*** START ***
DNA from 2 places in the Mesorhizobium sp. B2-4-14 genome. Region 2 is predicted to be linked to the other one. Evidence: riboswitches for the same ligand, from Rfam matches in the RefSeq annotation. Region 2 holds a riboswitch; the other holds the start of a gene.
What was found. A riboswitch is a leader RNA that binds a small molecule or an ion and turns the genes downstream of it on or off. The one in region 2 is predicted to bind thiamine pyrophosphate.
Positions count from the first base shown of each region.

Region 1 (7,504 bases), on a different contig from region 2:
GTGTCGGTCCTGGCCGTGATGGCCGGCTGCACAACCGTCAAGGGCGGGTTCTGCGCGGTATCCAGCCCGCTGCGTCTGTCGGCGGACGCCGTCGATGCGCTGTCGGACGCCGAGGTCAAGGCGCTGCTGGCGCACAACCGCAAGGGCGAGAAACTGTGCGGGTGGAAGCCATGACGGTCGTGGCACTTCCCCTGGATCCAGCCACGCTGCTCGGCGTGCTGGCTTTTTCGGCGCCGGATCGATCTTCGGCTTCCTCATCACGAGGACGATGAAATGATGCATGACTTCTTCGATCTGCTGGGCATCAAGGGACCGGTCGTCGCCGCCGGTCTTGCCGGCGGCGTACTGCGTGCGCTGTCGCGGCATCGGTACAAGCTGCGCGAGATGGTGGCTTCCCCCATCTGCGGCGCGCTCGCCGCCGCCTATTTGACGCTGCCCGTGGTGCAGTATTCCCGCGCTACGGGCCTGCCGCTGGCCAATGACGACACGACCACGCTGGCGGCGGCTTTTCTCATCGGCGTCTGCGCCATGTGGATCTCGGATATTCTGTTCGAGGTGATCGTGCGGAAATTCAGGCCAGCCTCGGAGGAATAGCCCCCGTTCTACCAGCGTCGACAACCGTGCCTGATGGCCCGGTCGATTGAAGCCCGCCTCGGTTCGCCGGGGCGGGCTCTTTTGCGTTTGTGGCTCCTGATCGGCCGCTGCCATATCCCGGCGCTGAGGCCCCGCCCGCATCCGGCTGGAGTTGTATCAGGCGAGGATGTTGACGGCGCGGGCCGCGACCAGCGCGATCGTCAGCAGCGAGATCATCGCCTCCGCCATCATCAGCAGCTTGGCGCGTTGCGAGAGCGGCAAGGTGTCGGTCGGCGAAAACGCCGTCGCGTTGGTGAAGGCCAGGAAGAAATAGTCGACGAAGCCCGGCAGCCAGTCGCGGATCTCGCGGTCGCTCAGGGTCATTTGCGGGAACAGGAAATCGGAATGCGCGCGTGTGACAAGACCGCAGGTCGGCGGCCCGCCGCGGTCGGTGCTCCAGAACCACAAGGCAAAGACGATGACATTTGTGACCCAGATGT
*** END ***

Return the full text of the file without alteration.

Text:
DNA from 2 places in the Mesorhizobium sp. B2-4-14 genome. Region 2 is predicted to be linked to the other one. Evidence: riboswitches for the same ligand, from Rfam matches in the RefSeq annotation. Region 2 holds a riboswitch; the other holds the start of a gene.
What was found. A riboswitch is a leader RNA that binds a small molecule or an ion and turns the genes downstream of it on or off. The one in region 2 is predicted to bind thiamine pyrophosphate.
Positions count from the first base shown of each region.

Region 1 (7,504 bases), on a different contig from region 2:
GTGTCGGTCCTGGCCGTGATGGCCGGCTGCACAACCGTCAAGGGCGGGTTCTGCGCGGTATCCAGCCCGCTGCGTCTGTCGGCGGACGCCGTCGATGCGCTGTCGGACGCCGAGGTCAAGGCGCTGCTGGCGCACAACCGCAAGGGCGAGAAACTGTGCGGGTGGAAGCCATGACGGTCGTGGCACTTCCCCTGGATCCAGCCACGCTGCTCGGCGTGCTGGCTTTTTCGGCGCCGGATCGATCTTCGGCTTCCTCATCACGAGGACGATGAAATGATGCATGACTTCTTCGATCTGCTGGGCATCAAGGGACCGGTCGTCGCCGCCGGTCTTGCCGGCGGCGTACTGCGTGCGCTGTCGCGGCATCGGTACAAGCTGCGCGAGATGGTGGCTTCCCCCATCTGCGGCGCGCTCGCCGCCGCCTATTTGACGCTGCCCGTGGTGCAGTATTCCCGCGCTACGGGCCTGCCGCTGGCCAATGACGACACGACCACGCTGGCGGCGGCTTTTCTCATCGGCGTCTGCGCCATGTGGATCTCGGATATTCTGTTCGAGGTGATCGTGCGGAAATTCAGGCCAGCCTCGGAGGAATAGCCCCCGTTCTACCAGCGTCGACAACCGTGCCTGATGGCCCGGTCGATTGAAGCCCGCCTCGGTTCGCCGGGGCGGGCTCTTTTGCGTTTGTGGCTCCTGATCGGCCGCTGCCATATCCCGGCGCTGAGGCCCCGCCCGCATCCGGCTGGAGTTGTATCAGGCGAGGATGTTGACGGCGCGGGCCGCGACCAGCGCGATCGTCAGCAGCGAGATCATCGCCTCCGCCATCATCAGCAGCTTGGCGCGTTGCGAGAGCGGCAAGGTGTCGGTCGGCGAAAACGCCGTCGCGTTGGTGAAGGCCAGGAAGAAATAGTCGACGAAGCCCGGCAGCCAGTCGCGGATCTCGCGGTCGCTCAGGGTCATTTGCGGGAACAGGAAATCGGAATGCGCGCGTGTGACAAGACCGCAGGTCGGCGGCCCGCCGCGGTCGGTGCTCCAGAACCACAAGGCAAAGACGATGACATTTGTGACCCAGATGT